This has always been a trait of Alias. Both of the previous seasons allowed the audience to be one step ahead, the majority of the time, of Sydney and her allies in the CIA. The first season nevertheless did manage to employ a greater sense of mystery – we didn’t really know who ‘The Man’ was or what his organisation sought to achieve. The second season embroiled us more in the machinations of Sloane and Irina as they moved into the position of antagonists, while keeping their motivations within the Rambaldi mythology enigmatic, and kept us aware of Allison Doren undercover when nobody else around her realised. Alias is built on the ‘unveiling’ of characters and storylines and secrets, with the audience caught in the middle of expectation and genuine uncertainty.

The third season has struggled to make this same structural approach work as effectively. We either simply don’t know enough about the villains (the Covenant) or the actions and motivations of our antagonists, with Lauren effectively here operating in the same position Allison was to all intents and purposes, are too informed and vague. Unveiled suggests these stories are unravelling, as Lauren’s duplicity is steadily exposed to Vaughn and the characters around him, but the payoff is nowhere near the same as when Syd or Will realised who Allison really was. Lauren’s exposure is simply an inevitability to be overcome so Alias can move on to the next stage, and that’s a problem. She, and Sark, now feel little more like necessary evils the series needs to indulge rather than powerful opposites for Syd & company to expose.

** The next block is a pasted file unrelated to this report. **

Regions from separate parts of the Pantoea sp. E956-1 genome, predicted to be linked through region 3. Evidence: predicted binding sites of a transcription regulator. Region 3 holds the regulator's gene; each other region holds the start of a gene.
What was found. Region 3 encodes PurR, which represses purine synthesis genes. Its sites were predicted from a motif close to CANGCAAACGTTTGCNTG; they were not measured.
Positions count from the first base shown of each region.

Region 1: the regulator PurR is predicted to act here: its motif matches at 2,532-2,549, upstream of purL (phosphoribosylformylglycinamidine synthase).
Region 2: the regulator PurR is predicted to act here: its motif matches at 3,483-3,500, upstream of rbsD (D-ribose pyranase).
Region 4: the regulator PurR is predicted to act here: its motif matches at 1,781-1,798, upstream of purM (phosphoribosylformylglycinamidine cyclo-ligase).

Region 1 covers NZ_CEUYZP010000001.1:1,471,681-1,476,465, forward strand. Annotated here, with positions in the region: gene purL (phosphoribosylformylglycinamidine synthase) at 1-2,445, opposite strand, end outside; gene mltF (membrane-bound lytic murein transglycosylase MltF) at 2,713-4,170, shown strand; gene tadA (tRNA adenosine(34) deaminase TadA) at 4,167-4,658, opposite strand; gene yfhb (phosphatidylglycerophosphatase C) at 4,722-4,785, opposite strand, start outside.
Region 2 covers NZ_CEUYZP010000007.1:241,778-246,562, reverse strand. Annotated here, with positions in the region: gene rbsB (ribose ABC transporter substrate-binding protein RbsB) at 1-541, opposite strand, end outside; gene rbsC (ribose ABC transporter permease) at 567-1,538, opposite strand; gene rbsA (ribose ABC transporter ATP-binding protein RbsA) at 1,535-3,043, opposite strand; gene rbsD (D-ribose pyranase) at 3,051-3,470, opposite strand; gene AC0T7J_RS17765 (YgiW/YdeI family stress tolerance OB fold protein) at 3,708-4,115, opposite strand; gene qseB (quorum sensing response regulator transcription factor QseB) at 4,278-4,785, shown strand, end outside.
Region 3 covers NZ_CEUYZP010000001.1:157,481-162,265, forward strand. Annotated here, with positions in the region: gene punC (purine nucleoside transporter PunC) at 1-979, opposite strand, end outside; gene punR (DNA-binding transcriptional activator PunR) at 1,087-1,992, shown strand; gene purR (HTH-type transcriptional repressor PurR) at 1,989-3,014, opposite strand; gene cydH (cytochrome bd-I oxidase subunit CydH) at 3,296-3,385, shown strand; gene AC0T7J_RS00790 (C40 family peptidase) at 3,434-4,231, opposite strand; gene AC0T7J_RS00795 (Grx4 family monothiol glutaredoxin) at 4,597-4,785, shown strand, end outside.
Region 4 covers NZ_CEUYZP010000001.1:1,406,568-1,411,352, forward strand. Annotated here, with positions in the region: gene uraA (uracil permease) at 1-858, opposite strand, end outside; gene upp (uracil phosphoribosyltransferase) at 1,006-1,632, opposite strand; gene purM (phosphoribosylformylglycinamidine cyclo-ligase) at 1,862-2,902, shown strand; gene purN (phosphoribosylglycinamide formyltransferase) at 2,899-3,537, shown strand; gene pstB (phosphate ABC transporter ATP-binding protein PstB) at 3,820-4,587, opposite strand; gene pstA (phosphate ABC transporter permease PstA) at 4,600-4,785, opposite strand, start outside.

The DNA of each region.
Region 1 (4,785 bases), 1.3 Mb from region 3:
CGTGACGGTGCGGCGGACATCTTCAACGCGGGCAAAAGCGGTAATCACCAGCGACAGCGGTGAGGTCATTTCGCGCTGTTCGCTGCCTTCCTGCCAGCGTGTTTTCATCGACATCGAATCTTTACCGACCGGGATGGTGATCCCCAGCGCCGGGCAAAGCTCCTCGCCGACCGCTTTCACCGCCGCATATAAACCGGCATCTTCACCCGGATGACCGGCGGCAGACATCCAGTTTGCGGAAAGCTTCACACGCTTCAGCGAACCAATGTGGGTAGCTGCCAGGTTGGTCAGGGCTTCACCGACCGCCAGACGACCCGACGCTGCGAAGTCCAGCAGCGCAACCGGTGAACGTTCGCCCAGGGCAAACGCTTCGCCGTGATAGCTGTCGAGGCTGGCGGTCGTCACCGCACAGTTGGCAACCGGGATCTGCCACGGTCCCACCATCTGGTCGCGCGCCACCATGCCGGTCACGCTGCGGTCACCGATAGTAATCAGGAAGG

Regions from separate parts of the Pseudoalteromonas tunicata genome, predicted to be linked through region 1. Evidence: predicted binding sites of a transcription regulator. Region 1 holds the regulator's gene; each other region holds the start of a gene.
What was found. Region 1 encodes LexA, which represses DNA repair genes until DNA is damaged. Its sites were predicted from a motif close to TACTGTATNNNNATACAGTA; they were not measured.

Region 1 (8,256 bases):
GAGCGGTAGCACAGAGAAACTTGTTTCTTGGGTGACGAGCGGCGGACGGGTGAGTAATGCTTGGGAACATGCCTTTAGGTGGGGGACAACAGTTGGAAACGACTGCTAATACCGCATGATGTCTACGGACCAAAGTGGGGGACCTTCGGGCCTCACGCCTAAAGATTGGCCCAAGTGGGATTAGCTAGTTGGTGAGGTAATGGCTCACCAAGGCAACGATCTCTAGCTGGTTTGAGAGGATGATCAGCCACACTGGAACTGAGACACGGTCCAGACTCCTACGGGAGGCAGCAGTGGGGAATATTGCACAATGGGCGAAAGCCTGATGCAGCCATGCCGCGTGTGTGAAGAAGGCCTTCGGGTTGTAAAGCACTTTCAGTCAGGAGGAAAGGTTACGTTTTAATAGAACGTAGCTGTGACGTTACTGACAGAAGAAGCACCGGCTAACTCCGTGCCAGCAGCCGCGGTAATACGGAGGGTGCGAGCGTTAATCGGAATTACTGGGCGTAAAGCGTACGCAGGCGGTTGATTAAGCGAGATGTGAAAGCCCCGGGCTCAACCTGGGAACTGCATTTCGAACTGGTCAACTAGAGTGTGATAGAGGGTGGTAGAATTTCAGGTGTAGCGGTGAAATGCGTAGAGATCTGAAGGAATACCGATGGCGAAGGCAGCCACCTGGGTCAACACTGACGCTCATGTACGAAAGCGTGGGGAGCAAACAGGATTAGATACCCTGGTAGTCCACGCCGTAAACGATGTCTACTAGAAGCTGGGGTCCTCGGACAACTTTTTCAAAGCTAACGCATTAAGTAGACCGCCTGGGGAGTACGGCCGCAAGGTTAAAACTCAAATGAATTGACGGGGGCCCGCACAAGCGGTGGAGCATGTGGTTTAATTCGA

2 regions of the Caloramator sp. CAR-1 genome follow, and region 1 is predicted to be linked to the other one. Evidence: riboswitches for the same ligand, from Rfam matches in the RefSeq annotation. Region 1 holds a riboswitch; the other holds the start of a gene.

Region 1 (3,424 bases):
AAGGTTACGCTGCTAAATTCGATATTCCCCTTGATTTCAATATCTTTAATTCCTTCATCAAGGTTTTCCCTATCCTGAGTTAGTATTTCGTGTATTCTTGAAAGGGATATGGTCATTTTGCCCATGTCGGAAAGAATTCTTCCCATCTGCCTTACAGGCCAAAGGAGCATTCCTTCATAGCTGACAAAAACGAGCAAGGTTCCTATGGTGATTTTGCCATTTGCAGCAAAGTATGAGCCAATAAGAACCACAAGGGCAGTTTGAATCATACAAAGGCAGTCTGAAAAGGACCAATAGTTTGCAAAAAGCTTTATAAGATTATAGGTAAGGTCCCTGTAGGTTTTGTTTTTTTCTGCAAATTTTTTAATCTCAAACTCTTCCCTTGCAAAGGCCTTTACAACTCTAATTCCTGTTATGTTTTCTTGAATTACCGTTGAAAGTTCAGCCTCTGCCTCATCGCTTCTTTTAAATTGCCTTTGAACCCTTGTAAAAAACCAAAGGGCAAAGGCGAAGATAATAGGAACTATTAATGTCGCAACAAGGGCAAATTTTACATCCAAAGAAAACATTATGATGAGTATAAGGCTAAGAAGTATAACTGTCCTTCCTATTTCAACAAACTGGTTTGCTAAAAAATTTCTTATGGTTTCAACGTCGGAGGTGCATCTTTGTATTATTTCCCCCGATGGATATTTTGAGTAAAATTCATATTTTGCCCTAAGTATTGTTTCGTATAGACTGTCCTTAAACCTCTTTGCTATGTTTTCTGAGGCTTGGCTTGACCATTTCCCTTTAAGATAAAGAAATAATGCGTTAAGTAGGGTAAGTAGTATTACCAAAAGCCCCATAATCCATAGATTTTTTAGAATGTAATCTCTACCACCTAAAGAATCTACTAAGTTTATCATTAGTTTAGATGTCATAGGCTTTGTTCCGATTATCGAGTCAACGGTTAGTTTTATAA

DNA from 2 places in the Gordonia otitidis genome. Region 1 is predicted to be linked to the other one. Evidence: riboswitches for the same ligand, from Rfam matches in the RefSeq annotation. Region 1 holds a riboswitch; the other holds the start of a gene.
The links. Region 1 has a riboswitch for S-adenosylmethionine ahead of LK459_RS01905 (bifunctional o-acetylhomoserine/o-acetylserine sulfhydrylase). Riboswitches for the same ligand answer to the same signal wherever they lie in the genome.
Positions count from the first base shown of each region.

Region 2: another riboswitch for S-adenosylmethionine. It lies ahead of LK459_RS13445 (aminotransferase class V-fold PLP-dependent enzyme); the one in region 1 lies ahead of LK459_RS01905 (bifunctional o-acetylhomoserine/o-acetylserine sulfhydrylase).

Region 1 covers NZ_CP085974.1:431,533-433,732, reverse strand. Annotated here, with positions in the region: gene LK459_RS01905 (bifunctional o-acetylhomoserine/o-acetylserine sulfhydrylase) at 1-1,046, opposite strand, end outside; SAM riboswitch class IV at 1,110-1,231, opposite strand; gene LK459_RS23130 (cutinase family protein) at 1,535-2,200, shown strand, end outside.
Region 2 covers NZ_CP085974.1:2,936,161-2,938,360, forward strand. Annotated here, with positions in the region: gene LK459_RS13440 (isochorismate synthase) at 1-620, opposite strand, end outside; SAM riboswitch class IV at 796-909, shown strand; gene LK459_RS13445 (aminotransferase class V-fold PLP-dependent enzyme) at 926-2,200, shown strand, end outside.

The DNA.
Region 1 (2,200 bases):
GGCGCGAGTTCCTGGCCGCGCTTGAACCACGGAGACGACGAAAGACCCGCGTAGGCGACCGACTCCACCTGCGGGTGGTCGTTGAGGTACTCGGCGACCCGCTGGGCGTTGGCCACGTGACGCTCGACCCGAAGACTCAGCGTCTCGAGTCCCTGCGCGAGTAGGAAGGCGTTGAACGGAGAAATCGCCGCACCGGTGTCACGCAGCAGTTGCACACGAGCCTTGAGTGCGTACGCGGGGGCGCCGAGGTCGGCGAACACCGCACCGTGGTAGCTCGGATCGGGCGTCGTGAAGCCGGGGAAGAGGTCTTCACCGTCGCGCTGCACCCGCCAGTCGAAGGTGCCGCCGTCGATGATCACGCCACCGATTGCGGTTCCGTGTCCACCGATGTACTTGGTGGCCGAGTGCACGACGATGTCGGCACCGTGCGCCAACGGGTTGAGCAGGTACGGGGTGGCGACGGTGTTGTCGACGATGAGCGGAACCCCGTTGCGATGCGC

Unveiled ends up ticking off numerous plot boxes, drowned as it is in Rambaldi mythology, but none of it really has any weight or substance. Much like Taken and The Frame, this really is Alias on auto-pilot.

TV Review: ALIAS – ‘The Frame’ (3×17)

If the problem with Taken lay in how bland and rote the narrative plotting around the Rambaldi mythology felt as the series attempted to combine it with character work, The Frame works by and large in how to fuse those elements together effectively.